With so many options to choose from, picking a Machu Picchu tour can seem like a daunting task. A trip to the Inca citadel is a once-in-a-lifetime adventure for many travelers, and booking a good tour can make all the difference. Here are some tips to bear in mind as you weigh the available options.
Tip 1: Decide When to Go
The tourist high season in both Cusco and Machu Picchu runs from May to September, with June, July, and August being particularly busy. This is the dry season, with the clearest skies and the lowest daily rainfall averages but the coldest time of the year. That’s good for photos, but not so good if you want to avoid the tourist hordes. Low season carries a greater risk of cloud and rain, but there will be fewer people at the site itself.
Tip 2: Consider Your Tour Options
The next step is deciding what type of tour you want. There are various options available, so you should be able to find something to suit your schedule and your style of travel.
Here are some key areas to think about:
- Where to Start the Tour? – Do you want to join a tour group when you arrive in Lima, or do you want to travel to Cusco independently and take it from there?
- Trek or Short Tour? Do you want to trek the Inca Trail (or an alternative route) or go directly to Machu Picchu by train and bus?
- Budget or Luxury? There are some luxurious Machu Picchu tours to choose from, but maybe you are happy with a simpler, more economical option?
- All-Inclusive? Some tours include airport pickups, accommodation in Cusco and some meals with your tour group. If you are a more independent traveler, you might not want all those additional extras.
- Extended Tours: A standard short tour will take you straight to Machu Picchu and then back to your hotel. Alternatively, book an extended tour package and spend a few pre-planned days exploring the numerous sites around Cusco and the Sacred Valley.
Tip 3: Choose a Tour Company
There are two main types of tour companies, the big international outfits, and the local Peruvian agencies based in Lima and Cusco. Both types have good and bad options, so size alone is no indicator of quality.
- Authoritative Independent Recommendations: Check the latest editions of well-respected guidebooks for reviews and recommendations. You should also look online, but make sure the information is current and the source is reliable. For a list of our own recommended tour companies, read The Best Inca Trail Tour Operators in Peru (all of which offer alternative treks to Machu Picchu and other tours in the Sacred Valley).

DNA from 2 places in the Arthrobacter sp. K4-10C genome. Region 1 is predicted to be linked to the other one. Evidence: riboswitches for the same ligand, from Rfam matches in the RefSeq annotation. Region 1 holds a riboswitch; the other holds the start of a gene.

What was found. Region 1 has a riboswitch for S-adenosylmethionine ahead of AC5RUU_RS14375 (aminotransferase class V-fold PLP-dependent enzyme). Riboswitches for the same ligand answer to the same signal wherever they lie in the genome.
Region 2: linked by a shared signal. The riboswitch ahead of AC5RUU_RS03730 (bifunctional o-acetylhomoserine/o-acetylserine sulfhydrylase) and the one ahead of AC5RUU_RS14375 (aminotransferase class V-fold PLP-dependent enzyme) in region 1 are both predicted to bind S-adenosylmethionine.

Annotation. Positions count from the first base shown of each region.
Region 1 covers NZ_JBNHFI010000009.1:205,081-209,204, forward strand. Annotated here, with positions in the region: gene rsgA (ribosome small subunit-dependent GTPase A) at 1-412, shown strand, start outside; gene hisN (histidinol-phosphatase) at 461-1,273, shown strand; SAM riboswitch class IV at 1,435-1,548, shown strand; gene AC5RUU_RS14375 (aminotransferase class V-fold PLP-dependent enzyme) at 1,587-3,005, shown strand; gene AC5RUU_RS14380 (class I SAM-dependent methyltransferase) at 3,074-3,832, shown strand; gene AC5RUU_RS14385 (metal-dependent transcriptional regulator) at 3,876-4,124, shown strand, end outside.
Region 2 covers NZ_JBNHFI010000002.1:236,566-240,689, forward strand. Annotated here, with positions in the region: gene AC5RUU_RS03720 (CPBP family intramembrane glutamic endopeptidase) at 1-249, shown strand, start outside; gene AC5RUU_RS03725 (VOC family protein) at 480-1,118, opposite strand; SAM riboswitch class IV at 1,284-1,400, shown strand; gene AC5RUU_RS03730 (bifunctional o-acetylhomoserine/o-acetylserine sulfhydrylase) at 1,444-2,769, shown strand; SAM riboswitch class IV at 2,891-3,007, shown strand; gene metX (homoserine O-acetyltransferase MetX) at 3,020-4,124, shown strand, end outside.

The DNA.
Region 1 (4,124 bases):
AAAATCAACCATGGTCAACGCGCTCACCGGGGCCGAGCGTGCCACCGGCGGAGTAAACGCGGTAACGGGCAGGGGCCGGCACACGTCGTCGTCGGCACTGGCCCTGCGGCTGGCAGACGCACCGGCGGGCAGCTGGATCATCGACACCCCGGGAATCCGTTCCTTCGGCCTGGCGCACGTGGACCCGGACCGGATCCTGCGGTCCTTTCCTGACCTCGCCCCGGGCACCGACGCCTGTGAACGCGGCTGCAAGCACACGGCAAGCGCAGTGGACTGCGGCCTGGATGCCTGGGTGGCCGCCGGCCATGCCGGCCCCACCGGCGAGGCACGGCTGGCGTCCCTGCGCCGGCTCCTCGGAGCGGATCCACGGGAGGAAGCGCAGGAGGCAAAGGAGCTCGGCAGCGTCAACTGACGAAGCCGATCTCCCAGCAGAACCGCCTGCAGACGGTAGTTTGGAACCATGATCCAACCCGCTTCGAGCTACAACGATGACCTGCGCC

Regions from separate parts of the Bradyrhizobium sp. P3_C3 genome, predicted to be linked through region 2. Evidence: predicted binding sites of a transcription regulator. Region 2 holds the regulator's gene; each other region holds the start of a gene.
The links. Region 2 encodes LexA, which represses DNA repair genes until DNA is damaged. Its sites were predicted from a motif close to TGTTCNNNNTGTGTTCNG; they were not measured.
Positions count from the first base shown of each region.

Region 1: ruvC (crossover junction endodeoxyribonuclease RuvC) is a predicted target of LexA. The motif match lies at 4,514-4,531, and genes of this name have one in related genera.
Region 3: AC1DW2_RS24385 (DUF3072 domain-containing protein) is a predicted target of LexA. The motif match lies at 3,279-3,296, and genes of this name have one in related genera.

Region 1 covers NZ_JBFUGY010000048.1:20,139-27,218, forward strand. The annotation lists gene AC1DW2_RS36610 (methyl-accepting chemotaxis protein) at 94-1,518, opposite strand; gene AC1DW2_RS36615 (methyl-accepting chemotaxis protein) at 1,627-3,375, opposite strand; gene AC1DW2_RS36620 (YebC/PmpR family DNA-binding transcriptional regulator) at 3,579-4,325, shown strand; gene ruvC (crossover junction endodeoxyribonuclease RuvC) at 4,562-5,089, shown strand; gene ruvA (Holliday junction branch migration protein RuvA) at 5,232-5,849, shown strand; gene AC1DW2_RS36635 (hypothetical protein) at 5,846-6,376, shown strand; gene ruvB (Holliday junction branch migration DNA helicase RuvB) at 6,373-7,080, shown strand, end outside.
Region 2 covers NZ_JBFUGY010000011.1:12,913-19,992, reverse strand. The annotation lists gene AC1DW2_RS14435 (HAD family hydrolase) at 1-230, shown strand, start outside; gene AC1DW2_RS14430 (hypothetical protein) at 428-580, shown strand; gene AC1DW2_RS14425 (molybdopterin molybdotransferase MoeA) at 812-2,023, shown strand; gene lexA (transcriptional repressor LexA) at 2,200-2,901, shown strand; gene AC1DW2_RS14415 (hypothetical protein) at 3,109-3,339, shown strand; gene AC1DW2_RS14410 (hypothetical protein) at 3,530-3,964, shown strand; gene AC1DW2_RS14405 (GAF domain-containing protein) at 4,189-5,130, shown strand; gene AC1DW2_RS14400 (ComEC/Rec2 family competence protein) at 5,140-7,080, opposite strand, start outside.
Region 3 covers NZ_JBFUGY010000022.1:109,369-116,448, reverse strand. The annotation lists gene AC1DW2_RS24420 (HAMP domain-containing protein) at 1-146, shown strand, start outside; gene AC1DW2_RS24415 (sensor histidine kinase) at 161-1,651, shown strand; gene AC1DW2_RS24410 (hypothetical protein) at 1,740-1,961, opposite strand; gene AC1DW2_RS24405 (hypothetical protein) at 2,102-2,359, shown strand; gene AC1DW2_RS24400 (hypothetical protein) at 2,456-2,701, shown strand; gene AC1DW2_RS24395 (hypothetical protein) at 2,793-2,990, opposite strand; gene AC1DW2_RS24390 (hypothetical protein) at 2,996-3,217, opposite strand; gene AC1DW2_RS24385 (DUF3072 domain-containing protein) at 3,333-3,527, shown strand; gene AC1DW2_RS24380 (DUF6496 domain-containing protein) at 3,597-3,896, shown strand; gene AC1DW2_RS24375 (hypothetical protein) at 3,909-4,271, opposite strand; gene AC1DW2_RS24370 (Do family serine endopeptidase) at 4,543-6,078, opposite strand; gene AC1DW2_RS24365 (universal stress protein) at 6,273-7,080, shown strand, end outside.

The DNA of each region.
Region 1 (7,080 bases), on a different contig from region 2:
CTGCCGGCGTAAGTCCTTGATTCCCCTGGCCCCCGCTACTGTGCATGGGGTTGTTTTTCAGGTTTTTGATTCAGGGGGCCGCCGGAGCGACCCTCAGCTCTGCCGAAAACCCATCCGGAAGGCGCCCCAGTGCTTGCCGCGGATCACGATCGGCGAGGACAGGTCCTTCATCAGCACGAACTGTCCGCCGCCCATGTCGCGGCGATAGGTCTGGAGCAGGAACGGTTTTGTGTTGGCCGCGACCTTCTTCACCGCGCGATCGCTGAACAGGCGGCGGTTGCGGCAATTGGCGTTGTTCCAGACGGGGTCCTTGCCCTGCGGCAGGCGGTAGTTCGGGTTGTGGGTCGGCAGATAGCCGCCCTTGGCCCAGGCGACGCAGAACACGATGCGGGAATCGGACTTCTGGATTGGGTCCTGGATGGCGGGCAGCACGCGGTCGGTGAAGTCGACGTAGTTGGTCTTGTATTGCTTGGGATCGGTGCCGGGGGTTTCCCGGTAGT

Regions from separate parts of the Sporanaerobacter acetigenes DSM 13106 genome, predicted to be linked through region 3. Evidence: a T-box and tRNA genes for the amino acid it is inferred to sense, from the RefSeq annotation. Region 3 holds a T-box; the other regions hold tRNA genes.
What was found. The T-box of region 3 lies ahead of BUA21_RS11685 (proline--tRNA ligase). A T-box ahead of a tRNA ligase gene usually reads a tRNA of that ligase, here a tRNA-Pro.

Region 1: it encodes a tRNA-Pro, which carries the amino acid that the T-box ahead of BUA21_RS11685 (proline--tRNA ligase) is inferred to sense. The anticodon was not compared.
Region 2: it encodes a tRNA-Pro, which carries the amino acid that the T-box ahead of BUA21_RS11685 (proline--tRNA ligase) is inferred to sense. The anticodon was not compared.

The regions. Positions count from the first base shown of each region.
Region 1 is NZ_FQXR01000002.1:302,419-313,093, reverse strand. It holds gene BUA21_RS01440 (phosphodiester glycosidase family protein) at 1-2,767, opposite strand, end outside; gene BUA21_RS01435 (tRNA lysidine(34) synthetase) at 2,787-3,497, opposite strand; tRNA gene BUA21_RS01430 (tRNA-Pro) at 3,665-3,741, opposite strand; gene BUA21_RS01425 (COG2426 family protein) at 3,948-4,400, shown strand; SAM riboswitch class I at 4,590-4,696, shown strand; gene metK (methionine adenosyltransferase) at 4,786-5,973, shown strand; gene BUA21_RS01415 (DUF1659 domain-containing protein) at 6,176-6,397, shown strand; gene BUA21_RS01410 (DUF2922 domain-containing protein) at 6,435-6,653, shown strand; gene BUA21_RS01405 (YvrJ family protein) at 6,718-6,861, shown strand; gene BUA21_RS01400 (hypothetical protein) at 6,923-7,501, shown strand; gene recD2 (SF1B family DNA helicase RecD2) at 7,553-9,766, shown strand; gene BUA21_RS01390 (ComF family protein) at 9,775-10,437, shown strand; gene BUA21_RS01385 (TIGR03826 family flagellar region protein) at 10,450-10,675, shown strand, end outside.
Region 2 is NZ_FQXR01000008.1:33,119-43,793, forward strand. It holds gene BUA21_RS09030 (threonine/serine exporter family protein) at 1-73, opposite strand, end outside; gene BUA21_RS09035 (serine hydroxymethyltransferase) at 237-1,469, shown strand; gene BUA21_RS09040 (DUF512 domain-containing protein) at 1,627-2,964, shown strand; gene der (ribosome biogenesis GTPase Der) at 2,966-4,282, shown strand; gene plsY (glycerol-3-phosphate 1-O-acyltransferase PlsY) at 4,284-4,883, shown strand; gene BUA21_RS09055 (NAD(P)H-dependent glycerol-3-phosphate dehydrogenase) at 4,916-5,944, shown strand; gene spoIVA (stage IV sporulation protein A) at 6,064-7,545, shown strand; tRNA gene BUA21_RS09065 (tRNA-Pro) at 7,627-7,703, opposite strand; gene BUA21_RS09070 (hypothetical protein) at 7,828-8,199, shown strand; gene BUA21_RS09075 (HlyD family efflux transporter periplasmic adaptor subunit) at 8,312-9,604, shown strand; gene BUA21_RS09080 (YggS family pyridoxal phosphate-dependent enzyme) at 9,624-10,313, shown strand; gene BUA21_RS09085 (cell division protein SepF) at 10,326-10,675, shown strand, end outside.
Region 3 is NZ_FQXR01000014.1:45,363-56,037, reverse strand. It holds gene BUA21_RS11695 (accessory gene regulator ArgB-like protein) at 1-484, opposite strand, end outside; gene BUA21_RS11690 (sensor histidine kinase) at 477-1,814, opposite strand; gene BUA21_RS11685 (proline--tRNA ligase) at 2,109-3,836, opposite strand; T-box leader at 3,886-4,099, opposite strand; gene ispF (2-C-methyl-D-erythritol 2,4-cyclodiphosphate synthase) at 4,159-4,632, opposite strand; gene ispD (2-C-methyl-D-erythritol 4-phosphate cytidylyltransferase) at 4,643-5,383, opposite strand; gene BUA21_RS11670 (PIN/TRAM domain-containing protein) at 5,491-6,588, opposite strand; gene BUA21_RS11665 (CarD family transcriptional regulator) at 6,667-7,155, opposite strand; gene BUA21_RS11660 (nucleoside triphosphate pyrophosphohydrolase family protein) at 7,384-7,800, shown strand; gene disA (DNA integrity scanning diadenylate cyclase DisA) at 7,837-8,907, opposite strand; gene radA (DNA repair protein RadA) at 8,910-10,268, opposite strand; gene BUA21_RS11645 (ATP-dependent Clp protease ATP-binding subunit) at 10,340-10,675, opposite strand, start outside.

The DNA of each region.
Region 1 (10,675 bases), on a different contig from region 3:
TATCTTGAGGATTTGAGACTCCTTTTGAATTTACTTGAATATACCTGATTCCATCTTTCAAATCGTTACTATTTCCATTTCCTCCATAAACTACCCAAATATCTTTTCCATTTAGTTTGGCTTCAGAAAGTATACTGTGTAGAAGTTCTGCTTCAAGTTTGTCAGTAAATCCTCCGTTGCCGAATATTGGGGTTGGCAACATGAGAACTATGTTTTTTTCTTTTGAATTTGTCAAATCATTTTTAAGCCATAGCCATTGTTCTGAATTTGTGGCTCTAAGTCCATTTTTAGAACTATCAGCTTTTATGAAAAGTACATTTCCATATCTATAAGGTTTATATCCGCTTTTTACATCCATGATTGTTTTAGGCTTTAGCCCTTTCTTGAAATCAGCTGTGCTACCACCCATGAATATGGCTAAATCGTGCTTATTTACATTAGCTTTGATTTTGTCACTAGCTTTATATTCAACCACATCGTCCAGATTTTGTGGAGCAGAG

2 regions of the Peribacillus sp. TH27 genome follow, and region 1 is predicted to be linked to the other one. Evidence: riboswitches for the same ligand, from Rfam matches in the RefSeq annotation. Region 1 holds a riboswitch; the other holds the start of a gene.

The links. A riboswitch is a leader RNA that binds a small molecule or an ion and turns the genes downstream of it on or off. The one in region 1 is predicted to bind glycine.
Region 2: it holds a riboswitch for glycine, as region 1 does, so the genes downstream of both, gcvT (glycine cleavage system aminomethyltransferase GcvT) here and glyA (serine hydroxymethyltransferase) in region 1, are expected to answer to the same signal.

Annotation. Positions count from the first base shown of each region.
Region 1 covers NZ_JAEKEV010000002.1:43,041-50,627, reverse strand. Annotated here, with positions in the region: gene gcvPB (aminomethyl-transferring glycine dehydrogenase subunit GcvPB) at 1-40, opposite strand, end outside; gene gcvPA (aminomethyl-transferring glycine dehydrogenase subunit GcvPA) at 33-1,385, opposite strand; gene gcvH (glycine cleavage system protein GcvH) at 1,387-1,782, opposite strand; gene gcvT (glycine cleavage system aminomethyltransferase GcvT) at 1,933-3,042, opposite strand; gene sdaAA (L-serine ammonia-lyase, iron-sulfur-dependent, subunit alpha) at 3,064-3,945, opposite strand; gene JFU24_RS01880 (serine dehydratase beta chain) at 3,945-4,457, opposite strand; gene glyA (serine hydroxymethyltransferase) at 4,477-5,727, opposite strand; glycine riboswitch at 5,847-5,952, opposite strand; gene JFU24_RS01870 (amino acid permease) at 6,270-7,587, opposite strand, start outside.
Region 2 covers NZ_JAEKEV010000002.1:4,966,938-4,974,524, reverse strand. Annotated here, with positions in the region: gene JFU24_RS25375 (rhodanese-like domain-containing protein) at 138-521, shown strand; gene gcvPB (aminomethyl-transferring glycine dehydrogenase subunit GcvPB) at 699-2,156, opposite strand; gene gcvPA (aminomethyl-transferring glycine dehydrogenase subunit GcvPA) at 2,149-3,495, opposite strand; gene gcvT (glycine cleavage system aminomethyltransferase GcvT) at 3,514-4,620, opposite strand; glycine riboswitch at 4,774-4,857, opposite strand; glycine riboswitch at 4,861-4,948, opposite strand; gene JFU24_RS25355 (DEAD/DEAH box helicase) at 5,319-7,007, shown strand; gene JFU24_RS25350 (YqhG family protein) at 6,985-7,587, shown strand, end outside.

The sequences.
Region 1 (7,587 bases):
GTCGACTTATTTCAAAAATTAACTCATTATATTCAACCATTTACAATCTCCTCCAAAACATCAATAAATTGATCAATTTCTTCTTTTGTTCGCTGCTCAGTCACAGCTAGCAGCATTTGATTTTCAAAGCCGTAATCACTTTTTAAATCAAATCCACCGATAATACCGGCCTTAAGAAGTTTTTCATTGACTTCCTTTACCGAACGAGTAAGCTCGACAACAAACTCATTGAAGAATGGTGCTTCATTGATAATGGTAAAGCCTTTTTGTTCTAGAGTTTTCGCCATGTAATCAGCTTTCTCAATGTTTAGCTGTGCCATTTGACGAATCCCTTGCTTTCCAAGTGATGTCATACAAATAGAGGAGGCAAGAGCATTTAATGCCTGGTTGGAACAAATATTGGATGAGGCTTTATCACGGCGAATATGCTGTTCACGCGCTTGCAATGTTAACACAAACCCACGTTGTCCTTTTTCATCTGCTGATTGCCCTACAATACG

- Peru Travel Forums: Popular travel forums have plenty of recent Machu Picchu tour reviews and recommendations. Remember that one person’s idea of quality may not match your own, and keep in mind that tour agencies sometimes write the posts themselves. Use forum recommendations as a starting point only. Don’t rely on one glowing write-up alone.
- Ask Other Travelers: If you are already in Peru, ask other tourists for recommendations. You’ll come across plenty of people who have already been to Machu Picchu, especially in tourist hotspots like Lima, Arequipa and, of course, Cusco.
Tip 4: Check What Each Tour Includes
By this point in the selection process, you should have a good variety of Machu Picchu tours from which to choose. Before making your final decision, check the finer details of each tour to see what you get for your money.
For single-day excursions (direct to the site, no trekking), check the tour details for the following:
- Are there English-speaking guides?
- How many people are in each group (less than 10 is ideal)
- Is a meal included?
- Is hotel pick up included?
- Are train and bus tickets to Machu Picchu included in the price?
- Is the Machu Picchu entrance fee included in the price?
- Is the hike up Huayna Picchu or Machu Picchu Mountain included in the tour (and if not, is it an option)?
- Time spent at the site (three to four hours is standard)
For the Inca Trail and alternative treks, check for the following:
- When you book and pay are you guaranteed to go?
- Are there English-speaking guides?
- How many people are in each group?
- What equipment does the agency provide (sleeping bags, tents, stoves, etc)?
- Are daily meals and drinks included?
- Are porters or pack animals included?
- Estimated arrival time at Machu Picchu (the earlier the better; ideally for sunrise at Machu Picchu)
- Time spent on the site (and access to Huayna Picchu or Machu Picchu Mountain)
Extra Tip: If you are booking your tour in advance, call, chat and or email each potential agency with a question or two. The quickness of response and type of response, might give you an insight into the standard of customer service and the agency’s overall attention to detail.
Tip 5: Booking Your Tour/Trek
With your search narrowed down to two or three reputable tour agencies, all that remains is to compare the prices, verify what is included, check availability and book your tour of choice. Booking your Machu Picchu tour in advance is always a good idea, and if you want to trek the Inca Trail, reserving a space, at least three to six months in advance is essential.
You can book alternative treks and one-day tours when you arrive in Cusco, but you might have to hang around for a few days. Overall, it’s easier, more secure and much more reassuring to have your tour or trek booked and confirmed before you arrive in Cusco